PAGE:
Afghan migrants: 'We live in a deplorable condition in Turkey', March 4, 2020 | Photo: private
Afghan migrants: 'We live in a deplorable condition in Turkey', March 4, 2020 | Photo: private

Thousands of people are continuing to camp out along the land border between Greece and Turkey, where migrants on the Turkish side have clashed with Greek authorities as well as local residents. Some Afghan migrants have contacted InfoMigrants with accounts of their experiences. It has not been possible to verify these accounts.

Mohammad Hossein Mohammadi

Like hundreds of other Afghan migrants, Mohammad Hossein came to Edirne when he heard that Turkey had opened the border to Greece.

According to Mohammad Hossein, a large number of Afghans have returned from the region reporting that the Greek police used tear gas and pepper spray against asylum seekers.

He also accuses Greek police of taking migrants’ possessions, including cell phones, clothes and even baby formula and sending them back to Turkey in only the clothes they were wearing. Women have been subjected to mistreatment, such as being searched by male officers, he says.

Mohammad Hossein was allowed a six-month stay in Turkey. But on February 6, his permit will expire. He says Turkish migration authorities have told migrants to return to their countries of origin or to leave for the European Union. From now on, Turkey will not extend its residence permits.
Mohammad Hossein with two other Afghan migrants in the Turkish border town of Edirne March 4 2020  Photo private

Abdul Karim Naderi

Another Afghan migrant says he and his family were pushed back to Turkey in an inflatable boat by Greek authorities.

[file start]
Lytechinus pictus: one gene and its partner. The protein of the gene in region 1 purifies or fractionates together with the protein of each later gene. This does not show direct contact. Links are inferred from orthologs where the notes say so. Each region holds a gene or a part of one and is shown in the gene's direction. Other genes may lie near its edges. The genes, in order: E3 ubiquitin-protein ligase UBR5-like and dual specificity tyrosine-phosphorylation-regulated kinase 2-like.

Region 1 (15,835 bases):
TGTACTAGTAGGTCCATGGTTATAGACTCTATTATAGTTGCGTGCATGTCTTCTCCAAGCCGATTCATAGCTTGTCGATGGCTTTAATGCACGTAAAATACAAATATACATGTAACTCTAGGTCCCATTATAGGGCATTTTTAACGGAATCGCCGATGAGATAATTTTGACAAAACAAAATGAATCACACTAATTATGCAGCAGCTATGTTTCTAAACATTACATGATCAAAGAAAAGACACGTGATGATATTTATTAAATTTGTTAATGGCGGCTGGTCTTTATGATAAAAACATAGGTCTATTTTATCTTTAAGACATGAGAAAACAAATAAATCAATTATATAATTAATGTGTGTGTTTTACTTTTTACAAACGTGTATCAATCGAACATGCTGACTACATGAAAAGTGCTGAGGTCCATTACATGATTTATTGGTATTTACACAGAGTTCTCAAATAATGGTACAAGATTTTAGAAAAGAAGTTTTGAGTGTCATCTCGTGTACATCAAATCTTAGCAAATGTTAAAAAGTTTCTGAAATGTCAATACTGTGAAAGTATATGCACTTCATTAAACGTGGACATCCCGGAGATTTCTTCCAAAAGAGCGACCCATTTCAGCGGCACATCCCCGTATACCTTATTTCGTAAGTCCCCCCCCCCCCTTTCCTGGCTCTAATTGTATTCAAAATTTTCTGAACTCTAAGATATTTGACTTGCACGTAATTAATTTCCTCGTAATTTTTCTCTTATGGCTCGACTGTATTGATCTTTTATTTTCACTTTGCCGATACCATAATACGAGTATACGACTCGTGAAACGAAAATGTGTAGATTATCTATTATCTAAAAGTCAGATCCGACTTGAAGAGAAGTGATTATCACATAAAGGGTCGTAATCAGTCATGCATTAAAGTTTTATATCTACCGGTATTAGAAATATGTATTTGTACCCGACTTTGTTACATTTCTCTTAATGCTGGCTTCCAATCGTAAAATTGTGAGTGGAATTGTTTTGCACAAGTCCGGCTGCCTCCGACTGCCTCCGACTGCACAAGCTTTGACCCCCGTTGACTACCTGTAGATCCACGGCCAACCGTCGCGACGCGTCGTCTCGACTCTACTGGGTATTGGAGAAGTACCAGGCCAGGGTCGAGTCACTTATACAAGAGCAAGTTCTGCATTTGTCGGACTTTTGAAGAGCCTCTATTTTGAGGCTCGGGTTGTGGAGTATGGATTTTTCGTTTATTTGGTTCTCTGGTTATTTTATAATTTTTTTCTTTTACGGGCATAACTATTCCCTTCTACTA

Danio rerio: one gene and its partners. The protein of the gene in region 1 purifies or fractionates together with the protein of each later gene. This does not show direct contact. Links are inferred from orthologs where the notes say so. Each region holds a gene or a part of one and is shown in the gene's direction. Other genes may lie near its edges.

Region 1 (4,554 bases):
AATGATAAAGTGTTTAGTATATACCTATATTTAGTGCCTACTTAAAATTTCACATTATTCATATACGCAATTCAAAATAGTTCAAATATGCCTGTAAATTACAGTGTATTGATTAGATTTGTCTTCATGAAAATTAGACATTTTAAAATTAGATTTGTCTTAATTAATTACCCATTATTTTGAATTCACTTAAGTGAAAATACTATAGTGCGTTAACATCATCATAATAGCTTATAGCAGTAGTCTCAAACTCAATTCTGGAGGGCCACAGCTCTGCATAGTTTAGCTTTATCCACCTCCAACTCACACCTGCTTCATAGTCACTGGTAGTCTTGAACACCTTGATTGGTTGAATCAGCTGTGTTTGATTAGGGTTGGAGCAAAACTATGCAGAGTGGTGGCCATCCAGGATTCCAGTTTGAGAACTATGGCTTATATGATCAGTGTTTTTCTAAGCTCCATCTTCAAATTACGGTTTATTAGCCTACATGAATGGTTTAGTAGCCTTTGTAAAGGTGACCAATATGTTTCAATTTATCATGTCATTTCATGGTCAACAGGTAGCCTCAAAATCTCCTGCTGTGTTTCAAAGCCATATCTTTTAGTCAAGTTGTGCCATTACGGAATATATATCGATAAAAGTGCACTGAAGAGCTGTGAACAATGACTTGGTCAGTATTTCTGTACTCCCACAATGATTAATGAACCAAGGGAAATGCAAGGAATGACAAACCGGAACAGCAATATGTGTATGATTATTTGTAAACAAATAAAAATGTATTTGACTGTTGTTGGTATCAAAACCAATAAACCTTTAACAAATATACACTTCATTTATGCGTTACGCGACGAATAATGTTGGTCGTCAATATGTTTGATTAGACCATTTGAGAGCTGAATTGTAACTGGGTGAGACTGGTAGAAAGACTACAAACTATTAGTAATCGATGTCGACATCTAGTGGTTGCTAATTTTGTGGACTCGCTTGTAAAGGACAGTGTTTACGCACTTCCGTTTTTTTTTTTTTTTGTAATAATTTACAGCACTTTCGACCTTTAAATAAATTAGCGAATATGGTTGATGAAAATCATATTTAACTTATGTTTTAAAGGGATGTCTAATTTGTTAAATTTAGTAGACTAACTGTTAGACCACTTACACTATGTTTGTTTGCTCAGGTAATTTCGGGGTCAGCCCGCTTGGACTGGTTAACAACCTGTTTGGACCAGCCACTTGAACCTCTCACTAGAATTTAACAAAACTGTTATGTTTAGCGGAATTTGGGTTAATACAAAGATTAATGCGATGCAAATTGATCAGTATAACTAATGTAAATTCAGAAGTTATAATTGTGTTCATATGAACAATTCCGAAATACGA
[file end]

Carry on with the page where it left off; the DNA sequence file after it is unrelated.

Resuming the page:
Abdul Karim Naderi migrated from Khan Abad district of Kunduz province to Turkey eight months ago with his four children, the oldest of whom is 10 years old, the youngest four. His foot was broken when his Turkish employer beat him, and he can now only walk with crutches.

The Afghan man says he managed to cross into Greece with his family and another Afghan family with their four-month-old baby. But in Greece, police arrested them after two days. "The Greek police detained us forcefully and even refused to allow us to seek asylum. They sent us back to Turkey by boat," he says.

Abdul Karim lost seven members of his family in Kunduz. During the war he was shot in the foot and still has pieces of shrapnel in his body. He has no intention of returning to Afghanistan and wants to finally get to Europe by any means possible.
Abdul Karim an Afghan migrant living in the Turkish border town of Edirne March 4 2020  Photo private

Ahmad*, Istanbul, March 2, 2020

"I was at the border for two days. Greek police were behaving very badly towards migrants. Greek police took my money and cell phone. I came back to Istanbul because it was very tough to stay there. But there were families, women and children in cold weather without water and food.

I hope Turkey brings them back or Greece opens the border, otherwise it could be the worst incident in the history of migration. I have been trying to mail IOM and UNHCR but they are not responding.

I have been trying to go but I’m stuck in Istanbul. I cannot go back home to Afghanistan either.

On February 27, a Turkish news channel said that [the border was open]. There were almost 2,000 people crossing the border. We were in Greece. They took the cell phones and belonging from most of them and brought them back to the Turkish border. I wish I could have filmed those moments. People claim that one guy was shot by Greek police and died.

One of my friends now texted me that Turkish police are not allowing people to go back to Istanbul."
Among the afghan migrants at the border are many older people March 4 2020  Photo private

*'Ahmad' (a pseudonym used to protect his privacy) contacted InfoMigrants on Facebook. The accounts from Mohammad Hossein and Abdul Karim are adapted from their correspondence with InfoMigrants Dari.

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